Ignacio Despujol knows MOOCs. In addition to coordinating the MOOC initiative at the Universitat Politecnica de Valencia (UPV), which boasts 72 courses and over 1.5 million enrollments, he personally serves as the instructor of twelve MOOCs. Despujol also teaches an on-campus course that uses MOOC content in a flipped classroom model. Yet despite being an ardent supporter of MOOCs and the positive changes they can bring to higher education, Despujol acknowledges that MOOCs do face significant challenges if they are going to become a permanent feature in the higher education landscape. Earlier this year at Learning with MOOCs Conference in Madrid, Despujol gave a talk titled “Are MOOCs Going to Disappear? MOOC Challenges In the Coming Years.” In that talk, he highlighted four key challenges that MOOCs face.
Challenge #1: Completion rates
Much has been made of MOOCs’ famously low completion rates, which hover around 2 to 4%. However, Despujol says, these numbers need to be put into perspective. Looking at one of UPV’s first courses on edX, almost 200,000 learners enrolled, of whom only 7.5% passed the course. Digging deeper into the data, one learns that only around 34% of the enrolled learners ever accessed any of the course materials. The barriers to entry for a MOOC are so low that many people who sign up are merely curious and aren’t intending to actually complete the course. For the course in question, when you consider only those learners who took the first exam, more than 44% of them passed the course, a much different completion rate than the 7.5% headline figure. We should consider the learners’ motivations and redefine success accordingly, says Despujol. “Even the ones that are not finishing the courses are getting some education, and a percentage of them are achieving the goals that they had when joining the MOOC,” he notes.
Challenge #2: Accountability and Accreditation
Another challenge to MOOCs reaching the mainstream has to do with accountability. It is difficult in an online environment to assure that cheating isn’t happening. The risk of cheating goes up when courses become more valuable to learners, either because they result in university credit or because employers use them when making hiring decisions. However, these kinds of incentives are precisely what are required to ensure that MOOCs remain on the scene long term. To solve the problem of cheating, Despujol suggests a variety of technology-based solutions, including remote proctoring by humans, and even using the student’s computer microphone and camera to make random recordings during exams. Some of these solution are already in use on the major MOOC platforms.
Challenge #3: Accessibility
A third challenge has to do with who is currently benefiting from MOOCs. Despujol stresses that MOOCs ought to be used to close the digital divide, rather than enlarge it. In UPV’s MOOCs, 74% of learners already possess some sort of university education. According to Despujol, the main impediment to reaching those who don’t already have access to university education has little to do with access to technology. Rather, it is a lack of awareness that free and low-cost courses exist. “If you go now to the street and ask people if they know what is a MOOC they will answer that they don’t.” The solution, says Despujol, is simply to raise awareness. “We have to partner with the key agents in each community that know how to reach its members and spread the word about this wonderful opportunity.”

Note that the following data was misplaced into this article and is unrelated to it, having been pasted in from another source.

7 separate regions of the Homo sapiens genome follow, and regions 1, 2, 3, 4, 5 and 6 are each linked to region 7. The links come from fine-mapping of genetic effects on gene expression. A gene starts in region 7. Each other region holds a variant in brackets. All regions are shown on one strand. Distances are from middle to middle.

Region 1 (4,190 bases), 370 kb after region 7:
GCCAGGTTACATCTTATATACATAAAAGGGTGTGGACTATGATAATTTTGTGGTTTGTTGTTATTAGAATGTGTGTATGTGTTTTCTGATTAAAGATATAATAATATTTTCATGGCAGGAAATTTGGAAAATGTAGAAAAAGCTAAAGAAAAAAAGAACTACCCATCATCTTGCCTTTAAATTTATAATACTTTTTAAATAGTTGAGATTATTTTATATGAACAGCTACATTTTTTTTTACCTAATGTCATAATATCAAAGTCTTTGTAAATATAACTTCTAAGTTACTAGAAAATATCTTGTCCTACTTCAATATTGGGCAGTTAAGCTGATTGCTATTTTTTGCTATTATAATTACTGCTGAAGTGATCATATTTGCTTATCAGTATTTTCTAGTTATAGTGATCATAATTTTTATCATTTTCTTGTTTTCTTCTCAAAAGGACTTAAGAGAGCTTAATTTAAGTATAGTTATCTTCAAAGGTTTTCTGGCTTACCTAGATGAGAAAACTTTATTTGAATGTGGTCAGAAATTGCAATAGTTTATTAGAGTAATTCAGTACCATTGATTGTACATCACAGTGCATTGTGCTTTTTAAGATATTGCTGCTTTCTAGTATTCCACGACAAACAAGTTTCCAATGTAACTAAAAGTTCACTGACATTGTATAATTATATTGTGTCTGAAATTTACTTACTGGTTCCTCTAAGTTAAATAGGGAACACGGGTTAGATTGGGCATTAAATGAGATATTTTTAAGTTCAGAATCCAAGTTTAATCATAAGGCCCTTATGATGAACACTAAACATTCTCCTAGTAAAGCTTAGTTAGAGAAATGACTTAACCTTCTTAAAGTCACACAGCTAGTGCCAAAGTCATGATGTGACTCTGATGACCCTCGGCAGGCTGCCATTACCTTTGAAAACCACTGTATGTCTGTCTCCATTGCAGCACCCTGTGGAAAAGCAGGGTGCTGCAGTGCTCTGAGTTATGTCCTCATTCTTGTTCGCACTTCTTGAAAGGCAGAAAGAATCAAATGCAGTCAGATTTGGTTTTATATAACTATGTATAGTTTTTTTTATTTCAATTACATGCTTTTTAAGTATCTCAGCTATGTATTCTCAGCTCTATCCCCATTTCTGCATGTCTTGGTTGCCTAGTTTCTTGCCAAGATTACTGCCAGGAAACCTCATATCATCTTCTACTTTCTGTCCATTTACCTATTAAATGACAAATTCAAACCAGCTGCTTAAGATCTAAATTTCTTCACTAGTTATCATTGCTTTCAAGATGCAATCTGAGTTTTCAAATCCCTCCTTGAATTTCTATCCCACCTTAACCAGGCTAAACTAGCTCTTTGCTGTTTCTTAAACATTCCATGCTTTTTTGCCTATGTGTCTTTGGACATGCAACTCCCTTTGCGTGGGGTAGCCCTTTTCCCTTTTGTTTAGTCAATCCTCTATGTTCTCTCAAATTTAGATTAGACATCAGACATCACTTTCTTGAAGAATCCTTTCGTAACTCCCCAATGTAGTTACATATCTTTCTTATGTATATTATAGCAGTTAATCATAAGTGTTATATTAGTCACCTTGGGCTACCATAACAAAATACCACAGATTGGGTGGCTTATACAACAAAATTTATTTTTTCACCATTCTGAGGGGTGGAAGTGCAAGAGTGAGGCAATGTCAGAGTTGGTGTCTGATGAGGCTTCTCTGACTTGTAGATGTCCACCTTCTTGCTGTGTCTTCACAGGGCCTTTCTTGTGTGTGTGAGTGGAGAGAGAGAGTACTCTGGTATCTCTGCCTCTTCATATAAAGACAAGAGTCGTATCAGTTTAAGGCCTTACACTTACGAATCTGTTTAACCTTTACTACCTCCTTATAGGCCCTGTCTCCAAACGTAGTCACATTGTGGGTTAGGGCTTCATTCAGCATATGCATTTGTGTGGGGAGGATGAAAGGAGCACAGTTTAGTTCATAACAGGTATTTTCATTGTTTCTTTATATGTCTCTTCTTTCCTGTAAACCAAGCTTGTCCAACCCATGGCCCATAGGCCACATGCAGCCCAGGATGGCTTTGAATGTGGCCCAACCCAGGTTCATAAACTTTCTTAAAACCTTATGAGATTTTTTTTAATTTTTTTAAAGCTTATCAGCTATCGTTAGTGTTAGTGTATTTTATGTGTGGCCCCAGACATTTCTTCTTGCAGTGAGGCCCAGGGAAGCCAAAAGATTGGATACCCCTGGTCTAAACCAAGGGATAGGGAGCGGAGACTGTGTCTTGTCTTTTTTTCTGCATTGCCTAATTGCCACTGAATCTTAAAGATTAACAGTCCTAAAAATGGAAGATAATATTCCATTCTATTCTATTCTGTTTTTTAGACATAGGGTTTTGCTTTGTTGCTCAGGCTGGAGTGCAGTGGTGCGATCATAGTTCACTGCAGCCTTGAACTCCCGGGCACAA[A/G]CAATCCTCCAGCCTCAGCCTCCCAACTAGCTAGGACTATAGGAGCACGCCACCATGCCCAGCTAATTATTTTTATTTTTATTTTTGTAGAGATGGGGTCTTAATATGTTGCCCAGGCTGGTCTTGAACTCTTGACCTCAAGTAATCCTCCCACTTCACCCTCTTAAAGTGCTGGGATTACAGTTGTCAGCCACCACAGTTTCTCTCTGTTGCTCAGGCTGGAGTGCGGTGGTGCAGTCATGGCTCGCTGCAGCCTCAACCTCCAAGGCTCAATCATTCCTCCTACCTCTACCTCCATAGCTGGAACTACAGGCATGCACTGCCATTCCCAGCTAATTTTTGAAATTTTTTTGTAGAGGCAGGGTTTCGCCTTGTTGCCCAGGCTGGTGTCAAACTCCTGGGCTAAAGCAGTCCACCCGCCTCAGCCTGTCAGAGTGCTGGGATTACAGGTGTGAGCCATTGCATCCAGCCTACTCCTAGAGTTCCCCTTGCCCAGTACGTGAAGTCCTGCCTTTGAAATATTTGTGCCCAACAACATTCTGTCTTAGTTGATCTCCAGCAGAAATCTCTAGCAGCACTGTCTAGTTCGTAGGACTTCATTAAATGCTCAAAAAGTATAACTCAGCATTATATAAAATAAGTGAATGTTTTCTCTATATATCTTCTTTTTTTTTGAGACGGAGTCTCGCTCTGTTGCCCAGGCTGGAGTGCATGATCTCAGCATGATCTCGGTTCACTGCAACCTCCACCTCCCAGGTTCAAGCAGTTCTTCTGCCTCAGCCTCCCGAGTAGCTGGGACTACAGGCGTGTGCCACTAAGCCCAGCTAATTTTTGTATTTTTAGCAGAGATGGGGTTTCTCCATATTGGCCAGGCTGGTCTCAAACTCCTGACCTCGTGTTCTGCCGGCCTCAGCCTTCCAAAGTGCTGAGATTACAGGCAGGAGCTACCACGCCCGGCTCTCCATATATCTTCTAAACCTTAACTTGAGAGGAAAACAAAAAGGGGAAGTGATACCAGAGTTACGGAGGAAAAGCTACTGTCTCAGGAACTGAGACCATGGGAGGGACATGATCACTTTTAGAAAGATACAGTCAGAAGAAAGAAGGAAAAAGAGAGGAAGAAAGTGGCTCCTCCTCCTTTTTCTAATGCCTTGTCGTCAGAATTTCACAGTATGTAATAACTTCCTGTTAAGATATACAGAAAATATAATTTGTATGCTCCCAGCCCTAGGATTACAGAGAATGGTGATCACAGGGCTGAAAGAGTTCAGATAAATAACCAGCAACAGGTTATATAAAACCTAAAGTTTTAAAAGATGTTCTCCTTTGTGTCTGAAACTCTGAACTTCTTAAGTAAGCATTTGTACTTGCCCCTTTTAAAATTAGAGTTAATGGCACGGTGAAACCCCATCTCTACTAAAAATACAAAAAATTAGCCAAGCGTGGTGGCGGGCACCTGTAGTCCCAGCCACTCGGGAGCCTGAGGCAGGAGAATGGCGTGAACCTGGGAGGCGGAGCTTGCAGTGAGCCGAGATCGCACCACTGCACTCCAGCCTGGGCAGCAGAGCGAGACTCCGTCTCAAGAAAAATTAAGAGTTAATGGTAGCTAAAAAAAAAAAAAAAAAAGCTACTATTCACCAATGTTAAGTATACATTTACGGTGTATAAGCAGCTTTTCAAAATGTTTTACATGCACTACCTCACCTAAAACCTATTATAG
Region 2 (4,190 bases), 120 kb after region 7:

Challenge #4: Financial Sustainability
Of course, when it comes to challenges MOOCs face, the 800-pound gorilla in the room is financial sustainability. The greatest threat to the continued existence of MOOCs is the significant cost of creating great courses, and the low likelihood that those expenses will be paid back quickly, at least under current revenue models. To address this problem, Despujol has a few suggestions. MOOC platforms can develop new revenue streams, for example by offering learning solutions to corporations. They can also charge more for professionally oriented courses and use these to subsidize their other offerings. Working on the other side of the equation, universities can use various techniques to lower the cost of production for creating new MOOCs. By automating the MOOC production process and training teachers to be effective MOOC creators, Despujol’s team at UPV is able to quickly and affordably produce new MOOCs, even with a small staff.
Finally, if all else fails, governments can kick in the difference. Despujol notes that some governments are already supporting MOOCs through the creation and financing of national MOOC platforms, such as France’s FUN platform and Israel’s Campus-Il. Says Despujol, “Governments should start putting money in MOOCs if they want to keep them free.”
Professor Ignacio Despujol’s full talk, “Are MOOCs Going to Disappear? MOOC Challenges In the Coming Years,” is below: